Hanging Together in the District
Across the internet discussion boards and various news outlets, there is a generally screech of indignation and betrayal going up over the Justice Department’s filing in regards to the case of The District of Columbia versus Dick Anthony Heller.
If you’ve been in suspended animation or something for the past few months, here’s the skinny: Dick Heller (and others) sued the District of Columbia, challenging the district’s 30-year old firearms restrictions. The Heller argument: the Second Amendment of the Constitution of the United States says there shall be no infringement upon the right of a citizen to keep and bear arms. In other words, the District’s gun ban- that has been held up as the standard in many other instances of case law, is unconstitutional because it deprives a law-abiding citizen of the right to self-protection in the form of a firearm.
The indignant screams come following the Amicus Curiae (friend of the court) brief field by Stephen R. Rubenstein, Chief Counsel of the Bureau of Alcohol, Tobacco, Firearms and Explosives, and Paul D. Clement (et al) the Solicitor General and Counsel of Record for the Department of Justice.
In this filing, the Department of Justice tries, as is the habit of the ATF and other bureaucratic organizations, to have it both ways. On one hand, it talks about the fundamental right of the Second Amendment. In a later statement, the case is made that the District of Columbia’s ban should, if not upheld by the Supreme Court, form the base upon which “reasonable restrictions” could be based.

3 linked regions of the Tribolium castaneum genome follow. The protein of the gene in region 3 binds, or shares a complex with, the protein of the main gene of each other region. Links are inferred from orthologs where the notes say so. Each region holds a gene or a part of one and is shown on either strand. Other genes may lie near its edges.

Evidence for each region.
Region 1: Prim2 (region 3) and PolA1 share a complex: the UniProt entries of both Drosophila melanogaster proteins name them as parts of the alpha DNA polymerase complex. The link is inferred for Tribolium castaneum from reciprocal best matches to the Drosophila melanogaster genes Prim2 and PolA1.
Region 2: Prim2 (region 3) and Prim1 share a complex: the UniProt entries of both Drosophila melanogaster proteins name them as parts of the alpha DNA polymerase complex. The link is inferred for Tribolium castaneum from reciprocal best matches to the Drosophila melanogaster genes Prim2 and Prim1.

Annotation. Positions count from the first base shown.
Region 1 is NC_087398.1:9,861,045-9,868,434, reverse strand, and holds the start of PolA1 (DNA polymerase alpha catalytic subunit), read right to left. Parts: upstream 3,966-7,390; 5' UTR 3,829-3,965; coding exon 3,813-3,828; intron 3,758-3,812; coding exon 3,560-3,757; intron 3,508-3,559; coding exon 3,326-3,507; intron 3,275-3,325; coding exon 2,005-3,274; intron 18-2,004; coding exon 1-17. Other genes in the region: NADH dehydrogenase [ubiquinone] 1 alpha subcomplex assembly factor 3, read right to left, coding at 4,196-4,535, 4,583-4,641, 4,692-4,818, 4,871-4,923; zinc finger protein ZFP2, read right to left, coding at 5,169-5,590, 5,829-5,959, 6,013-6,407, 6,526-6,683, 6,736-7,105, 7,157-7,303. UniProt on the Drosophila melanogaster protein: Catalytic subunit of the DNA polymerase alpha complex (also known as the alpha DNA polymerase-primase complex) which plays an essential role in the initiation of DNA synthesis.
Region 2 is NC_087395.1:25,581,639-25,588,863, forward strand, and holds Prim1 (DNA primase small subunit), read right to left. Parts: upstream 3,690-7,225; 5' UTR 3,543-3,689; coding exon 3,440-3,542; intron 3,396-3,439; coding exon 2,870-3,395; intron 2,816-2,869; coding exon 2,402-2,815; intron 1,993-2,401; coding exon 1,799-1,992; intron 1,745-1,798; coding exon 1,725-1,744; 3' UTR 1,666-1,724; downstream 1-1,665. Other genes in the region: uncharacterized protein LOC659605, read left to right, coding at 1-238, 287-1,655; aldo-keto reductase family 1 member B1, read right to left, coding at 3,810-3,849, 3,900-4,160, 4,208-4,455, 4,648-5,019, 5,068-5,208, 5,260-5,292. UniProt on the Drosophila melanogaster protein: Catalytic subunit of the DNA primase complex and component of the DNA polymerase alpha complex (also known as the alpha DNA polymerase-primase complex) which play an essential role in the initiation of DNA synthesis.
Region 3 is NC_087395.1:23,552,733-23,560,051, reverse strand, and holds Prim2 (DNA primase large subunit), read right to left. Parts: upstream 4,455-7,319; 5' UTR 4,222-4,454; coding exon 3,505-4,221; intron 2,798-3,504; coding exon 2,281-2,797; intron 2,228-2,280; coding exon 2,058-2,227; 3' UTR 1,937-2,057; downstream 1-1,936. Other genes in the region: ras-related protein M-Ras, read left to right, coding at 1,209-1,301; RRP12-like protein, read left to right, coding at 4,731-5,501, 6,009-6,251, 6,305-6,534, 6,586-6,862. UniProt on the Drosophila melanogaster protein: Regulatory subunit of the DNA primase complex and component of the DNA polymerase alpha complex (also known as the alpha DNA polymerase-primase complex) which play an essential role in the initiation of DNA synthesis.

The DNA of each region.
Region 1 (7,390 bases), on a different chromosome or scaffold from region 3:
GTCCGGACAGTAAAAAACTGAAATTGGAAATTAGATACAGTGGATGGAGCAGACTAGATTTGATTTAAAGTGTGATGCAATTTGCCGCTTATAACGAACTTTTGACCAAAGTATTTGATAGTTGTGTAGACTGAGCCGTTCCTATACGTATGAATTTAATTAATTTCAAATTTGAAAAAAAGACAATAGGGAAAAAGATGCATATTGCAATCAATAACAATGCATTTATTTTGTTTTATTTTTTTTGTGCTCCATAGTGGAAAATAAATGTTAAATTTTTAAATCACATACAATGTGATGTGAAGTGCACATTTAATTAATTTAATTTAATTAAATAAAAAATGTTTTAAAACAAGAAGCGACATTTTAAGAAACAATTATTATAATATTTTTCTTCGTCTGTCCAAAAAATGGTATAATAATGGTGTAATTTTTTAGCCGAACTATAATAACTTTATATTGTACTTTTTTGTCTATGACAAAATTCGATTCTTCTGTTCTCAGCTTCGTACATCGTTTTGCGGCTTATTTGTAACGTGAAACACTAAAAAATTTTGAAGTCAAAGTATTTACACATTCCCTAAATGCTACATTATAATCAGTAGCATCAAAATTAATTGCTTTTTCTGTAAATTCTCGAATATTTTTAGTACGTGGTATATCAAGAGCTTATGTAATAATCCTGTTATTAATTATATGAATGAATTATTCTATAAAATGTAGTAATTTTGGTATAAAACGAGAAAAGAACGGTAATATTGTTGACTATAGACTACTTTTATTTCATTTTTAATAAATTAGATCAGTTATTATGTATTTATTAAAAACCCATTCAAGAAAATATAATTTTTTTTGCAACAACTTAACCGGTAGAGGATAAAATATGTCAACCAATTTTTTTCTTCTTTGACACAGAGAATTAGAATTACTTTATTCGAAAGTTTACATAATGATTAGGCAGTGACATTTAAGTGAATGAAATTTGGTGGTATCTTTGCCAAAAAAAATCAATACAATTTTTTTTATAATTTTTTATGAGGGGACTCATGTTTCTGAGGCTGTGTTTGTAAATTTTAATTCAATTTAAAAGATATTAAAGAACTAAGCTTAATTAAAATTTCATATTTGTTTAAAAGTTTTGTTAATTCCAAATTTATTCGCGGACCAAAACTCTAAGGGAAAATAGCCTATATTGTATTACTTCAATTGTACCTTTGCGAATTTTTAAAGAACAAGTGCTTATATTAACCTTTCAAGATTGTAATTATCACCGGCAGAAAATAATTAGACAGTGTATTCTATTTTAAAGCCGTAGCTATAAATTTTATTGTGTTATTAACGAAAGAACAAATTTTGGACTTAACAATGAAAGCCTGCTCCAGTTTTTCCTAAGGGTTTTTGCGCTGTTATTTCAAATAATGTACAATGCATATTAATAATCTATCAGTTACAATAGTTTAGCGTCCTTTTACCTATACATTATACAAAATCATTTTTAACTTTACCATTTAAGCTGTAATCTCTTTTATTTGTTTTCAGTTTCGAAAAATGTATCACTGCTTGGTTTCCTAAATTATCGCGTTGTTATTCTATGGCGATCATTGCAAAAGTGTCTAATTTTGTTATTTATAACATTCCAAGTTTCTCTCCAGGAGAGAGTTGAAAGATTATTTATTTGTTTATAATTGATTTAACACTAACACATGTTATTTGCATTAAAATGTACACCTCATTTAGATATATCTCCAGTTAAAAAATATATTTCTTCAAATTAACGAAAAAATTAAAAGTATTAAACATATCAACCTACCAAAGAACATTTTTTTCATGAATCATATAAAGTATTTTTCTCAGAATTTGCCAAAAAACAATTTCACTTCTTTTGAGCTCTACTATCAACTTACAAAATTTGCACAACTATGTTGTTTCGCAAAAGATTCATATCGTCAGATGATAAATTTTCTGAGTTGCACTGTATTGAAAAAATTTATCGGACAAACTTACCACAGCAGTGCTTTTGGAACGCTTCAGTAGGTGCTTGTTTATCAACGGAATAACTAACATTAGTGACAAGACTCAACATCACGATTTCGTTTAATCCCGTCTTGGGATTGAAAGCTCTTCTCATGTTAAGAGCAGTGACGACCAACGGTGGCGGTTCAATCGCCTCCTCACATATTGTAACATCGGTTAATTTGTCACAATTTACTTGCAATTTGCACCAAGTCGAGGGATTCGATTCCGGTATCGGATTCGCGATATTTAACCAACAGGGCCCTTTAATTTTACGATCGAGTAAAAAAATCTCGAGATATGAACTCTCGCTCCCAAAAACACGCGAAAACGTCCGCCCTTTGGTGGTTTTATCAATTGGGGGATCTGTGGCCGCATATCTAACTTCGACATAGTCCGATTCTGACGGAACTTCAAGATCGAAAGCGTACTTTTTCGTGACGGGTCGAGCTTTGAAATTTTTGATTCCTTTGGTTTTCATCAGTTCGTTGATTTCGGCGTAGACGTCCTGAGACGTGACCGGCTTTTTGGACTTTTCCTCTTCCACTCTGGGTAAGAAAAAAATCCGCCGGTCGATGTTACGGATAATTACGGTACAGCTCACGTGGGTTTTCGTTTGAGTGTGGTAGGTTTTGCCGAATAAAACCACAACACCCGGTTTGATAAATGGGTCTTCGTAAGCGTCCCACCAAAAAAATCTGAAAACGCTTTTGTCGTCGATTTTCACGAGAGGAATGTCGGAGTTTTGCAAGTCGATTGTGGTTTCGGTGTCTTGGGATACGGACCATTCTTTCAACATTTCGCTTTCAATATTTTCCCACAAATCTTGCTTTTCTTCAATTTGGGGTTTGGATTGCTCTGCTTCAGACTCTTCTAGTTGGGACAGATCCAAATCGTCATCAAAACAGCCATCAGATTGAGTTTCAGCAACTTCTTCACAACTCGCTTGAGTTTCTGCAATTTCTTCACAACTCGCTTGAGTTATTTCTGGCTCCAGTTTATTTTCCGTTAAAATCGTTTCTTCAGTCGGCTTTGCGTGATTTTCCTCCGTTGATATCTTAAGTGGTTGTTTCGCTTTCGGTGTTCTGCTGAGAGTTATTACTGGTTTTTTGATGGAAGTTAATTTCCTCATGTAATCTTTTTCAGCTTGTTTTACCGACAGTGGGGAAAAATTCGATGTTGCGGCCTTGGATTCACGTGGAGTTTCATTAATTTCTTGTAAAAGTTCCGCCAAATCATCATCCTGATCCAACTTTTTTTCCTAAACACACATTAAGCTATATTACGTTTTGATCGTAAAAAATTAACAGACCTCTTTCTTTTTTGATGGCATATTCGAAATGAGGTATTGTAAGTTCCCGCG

The reasoning? The Justice Department has used the ban as the basis of cases it has argued in the past. In other words, it may have been wrong, but we used it as a reference, and that should be good enough to set the groundwork for “reasonable restrictions” on gun ownership.
Further, the filing argues, the respondent did not claim a “legal right to carry a handgun outside his home” so the court was not required to “consider the more difficult issue whether the District can ban the carrying of handguns in public, or in automobiles.”
The brief also argues that the Court of Appeals accepted, at least superficially, that the district had the right to require that privately-owned firearms be registered, despite the finding that the ban itself was unconstitutional.
The reasoning? Incorrect standards were applied by the lower court. Today’s standards, should be “interpreted in the light of context and history”.
>From my chair, those are fighting words. “in the light of context and history” is the phrase most commonly read when activist jurists are legislating from the bench and basically tossing out the canons of law for the rubber-ruler of “modern standards.”
As General Norman Schwarzkopf once asked “what is it about the word NO that you don’t understand?” Not infringe should mean exactly that. The attempt to outlaw guns in the hopes that eventually the supply of guns will dry up and eliminate the gun problem isn’t just intellectually bankrupt; it’s also the kind of lazy legislation and law enforcement that leads to bad laws. The majority of bad laws on the books today are the result of trying to apply a broad-brush approach to a narrow situation. The law’s don’t fit and create more problems than they cure.